• Thank you, Christi. I suggest you check out the work of Linda Graham, LMFT, who has several good books on Resilience. “Small t” traumas definitely build up over a lifetime, whether you stutter, have lived in a challenging environment growing up, had to survive in the midst of systemic challenges and discrimination, had to move schools/make new friends, and on and on. You may find literature on Kaiser’s ACES study to be interesting and informing as well. Good luck in your journey!

  6. Heather, thank you for the thoughtful insight into resilience and trauma. I liked the depiction of the two types of traumas as ‘Big T’ and ‘little t’. I feel like when discussing traumatic events that result in a need to bounce back, most people think of a ‘Big T’ instead of a series of ‘small t’ events when these events can just as likely take a toll on a person’s body and mind. I also appreciate the connection to the development of resilience. It is so interesting to learn about the multiple factors that contribute to the ability to positively overcome adversity. I was surprised to find that the most important influence of the development of resilience is the presence of stable, committed relationships. While this was new information to me, it makes so much sense. That support system serves as a ‘cushion’ to assist in the bounce-back that is associated with resilience. I love the emphasis that this comfort can come from other means, like a relationship with nature. I think it is so important to take into consideration people’s differences and your paper did so wonderfully! I appreciate your thoughtfulness!

    • And I appreciate your feedback! It is always helpful to read what “speaks” to readers. Was there a parent, a teacher, a family friend, a troop leader, a friend, a sibling who “made the difference” for you? Even if we did not feel that in a strong way in our lives, we can “earn” that sense of security with others even in our adult relationships. This may come through a partner or significant other, a therapist, a teacher, a dear friend…perhaps even a support group. Just some ideas to ponder. Thanks for stopping by!

  7. Hi Heather,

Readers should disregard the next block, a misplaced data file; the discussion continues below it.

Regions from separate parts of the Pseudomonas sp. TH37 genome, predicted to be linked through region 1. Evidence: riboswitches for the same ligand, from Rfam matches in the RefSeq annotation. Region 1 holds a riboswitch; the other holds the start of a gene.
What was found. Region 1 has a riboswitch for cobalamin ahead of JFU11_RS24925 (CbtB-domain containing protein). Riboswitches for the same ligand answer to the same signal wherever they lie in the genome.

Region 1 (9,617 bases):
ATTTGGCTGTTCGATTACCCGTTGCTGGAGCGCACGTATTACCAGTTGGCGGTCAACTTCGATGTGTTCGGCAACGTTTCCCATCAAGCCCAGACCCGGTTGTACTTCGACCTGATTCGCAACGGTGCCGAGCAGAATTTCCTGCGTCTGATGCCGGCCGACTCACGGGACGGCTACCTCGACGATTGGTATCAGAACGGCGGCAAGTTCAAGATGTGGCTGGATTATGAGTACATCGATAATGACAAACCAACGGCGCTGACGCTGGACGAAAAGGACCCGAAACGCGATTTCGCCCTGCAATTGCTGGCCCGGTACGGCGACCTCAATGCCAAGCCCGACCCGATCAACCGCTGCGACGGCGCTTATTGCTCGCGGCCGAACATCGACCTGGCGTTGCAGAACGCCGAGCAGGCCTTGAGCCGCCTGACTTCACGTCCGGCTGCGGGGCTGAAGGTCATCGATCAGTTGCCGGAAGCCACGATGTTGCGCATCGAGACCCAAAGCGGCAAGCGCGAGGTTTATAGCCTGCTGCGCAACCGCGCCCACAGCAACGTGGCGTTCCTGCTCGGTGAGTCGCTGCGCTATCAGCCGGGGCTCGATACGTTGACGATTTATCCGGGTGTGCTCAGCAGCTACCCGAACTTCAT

I really enjoyed reading your paper. It was fascinating. I was not surprised to read that most of the literature on resilience is in relation to trauma. As an SLP graduate student, I’ve learned that PWS can experience their own kind of trauma, whether their stuttering is a result from trauma or they experience trauma as a result of their stuttering. Whether it’s from bullying, a fear of speaking, or a negative image of themselves as a speaker, I agree the series of these “small t” traumas over time can impede a person who stutter’s ability to feel resilient. I thought it was very interesting to compare the physiological fight, flight, and freeze responses with blocks, avoidance behaviors, and not speaking altogether, respectively. The concept of considering physiological regulation is something I never would have considered with a person who stutters. This is something I will definitely consider as a future SLP, because we don’t want to fight against what the body is naturally designed to do. You also mentioned that breaking eye contact is a form of regulation. If many PWS break eye contact during a block, it now seems inappropriate to force them to maintain that eye contact if it is just a form of physiological regulation to reset. Considering that fluent people don’t always maintain eye contact either, it is important to think about why we would make a PWS do it. I also wanted to address your comment that, “it is in relationship that resilience is nurtured, grown, and birthed.” In another paper I read, I learned that relationships and models from supportive adults are crucial to developing resilience. In addition to support from adults, you mentioned that meeting other PWS can also grow resilience. Would you agree that PWS receive a different type of support from other PWS than from people who don’t stutter? Is it possible to still grow in resilience through support from someone who doesn’t stutter, like close friends or family?